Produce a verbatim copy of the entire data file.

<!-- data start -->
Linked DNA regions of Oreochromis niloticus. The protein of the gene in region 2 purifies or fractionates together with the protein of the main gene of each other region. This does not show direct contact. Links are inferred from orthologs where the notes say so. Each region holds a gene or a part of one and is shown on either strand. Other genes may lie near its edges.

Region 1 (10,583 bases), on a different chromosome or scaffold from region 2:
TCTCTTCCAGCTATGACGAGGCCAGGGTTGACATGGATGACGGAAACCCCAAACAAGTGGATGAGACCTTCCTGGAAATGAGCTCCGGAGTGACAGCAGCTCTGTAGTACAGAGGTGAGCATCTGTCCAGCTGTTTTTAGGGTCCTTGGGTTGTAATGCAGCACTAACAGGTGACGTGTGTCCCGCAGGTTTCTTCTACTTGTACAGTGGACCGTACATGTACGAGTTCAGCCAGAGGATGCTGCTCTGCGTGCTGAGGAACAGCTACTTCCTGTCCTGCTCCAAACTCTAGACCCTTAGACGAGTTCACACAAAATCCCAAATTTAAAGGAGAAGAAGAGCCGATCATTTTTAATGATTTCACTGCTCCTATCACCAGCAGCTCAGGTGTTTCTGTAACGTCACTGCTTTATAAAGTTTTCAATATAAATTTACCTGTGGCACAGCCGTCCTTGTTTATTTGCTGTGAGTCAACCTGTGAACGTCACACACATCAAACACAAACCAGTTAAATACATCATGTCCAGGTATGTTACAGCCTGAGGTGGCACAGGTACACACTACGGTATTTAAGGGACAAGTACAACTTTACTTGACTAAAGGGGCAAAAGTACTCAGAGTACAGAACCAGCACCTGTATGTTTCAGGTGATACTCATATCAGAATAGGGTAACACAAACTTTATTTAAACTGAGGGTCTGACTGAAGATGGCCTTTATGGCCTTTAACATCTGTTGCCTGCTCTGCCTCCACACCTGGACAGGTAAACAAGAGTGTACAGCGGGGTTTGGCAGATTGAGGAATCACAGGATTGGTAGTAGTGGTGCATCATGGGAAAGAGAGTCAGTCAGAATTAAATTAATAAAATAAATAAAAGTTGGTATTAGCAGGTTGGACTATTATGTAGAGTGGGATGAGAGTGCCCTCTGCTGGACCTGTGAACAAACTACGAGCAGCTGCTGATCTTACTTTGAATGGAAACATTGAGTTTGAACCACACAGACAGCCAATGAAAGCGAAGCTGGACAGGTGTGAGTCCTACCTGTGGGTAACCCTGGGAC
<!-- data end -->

Linked DNA regions of Oreochromis niloticus. The protein of the gene in region 2 purifies or fractionates together with the protein of the main gene of each other region. This does not show direct contact. Links are inferred from orthologs where the notes say so. Each region holds a gene or a part of one and is shown on either strand. Other genes may lie near its edges.

Region 1 (10,583 bases), on a different chromosome or scaffold from region 2:
TCTCTTCCAGCTATGACGAGGCCAGGGTTGACATGGATGACGGAAACCCCAAACAAGTGGATGAGACCTTCCTGGAAATGAGCTCCGGAGTGACAGCAGCTCTGTAGTACAGAGGTGAGCATCTGTCCAGCTGTTTTTAGGGTCCTTGGGTTGTAATGCAGCACTAACAGGTGACGTGTGTCCCGCAGGTTTCTTCTACTTGTACAGTGGACCGTACATGTACGAGTTCAGCCAGAGGATGCTGCTCTGCGTGCTGAGGAACAGCTACTTCCTGTCCTGCTCCAAACTCTAGACCCTTAGACGAGTTCACACAAAATCCCAAATTTAAAGGAGAAGAAGAGCCGATCATTTTTAATGATTTCACTGCTCCTATCACCAGCAGCTCAGGTGTTTCTGTAACGTCACTGCTTTATAAAGTTTTCAATATAAATTTACCTGTGGCACAGCCGTCCTTGTTTATTTGCTGTGAGTCAACCTGTGAACGTCACACACATCAAACACAAACCAGTTAAATACATCATGTCCAGGTATGTTACAGCCTGAGGTGGCACAGGTACACACTACGGTATTTAAGGGACAAGTACAACTTTACTTGACTAAAGGGGCAAAAGTACTCAGAGTACAGAACCAGCACCTGTATGTTTCAGGTGATACTCATATCAGAATAGGGTAACACAAACTTTATTTAAACTGAGGGTCTGACTGAAGATGGCCTTTATGGCCTTTAACATCTGTTGCCTGCTCTGCCTCCACACCTGGACAGGTAAACAAGAGTGTACAGCGGGGTTTGGCAGATTGAGGAATCACAGGATTGGTAGTAGTGGTGCATCATGGGAAAGAGAGTCAGTCAGAATTAAATTAATAAAATAAATAAAAGTTGGTATTAGCAGGTTGGACTATTATGTAGAGTGGGATGAGAGTGCCCTCTGCTGGACCTGTGAACAAACTACGAGCAGCTGCTGATCTTACTTTGAATGGAAACATTGAGTTTGAACCACACAGACAGCCAATGAAAGCGAAGCTGGACAGGTGTGAGTCCTACCTGTGGGTAACCCTGGGAC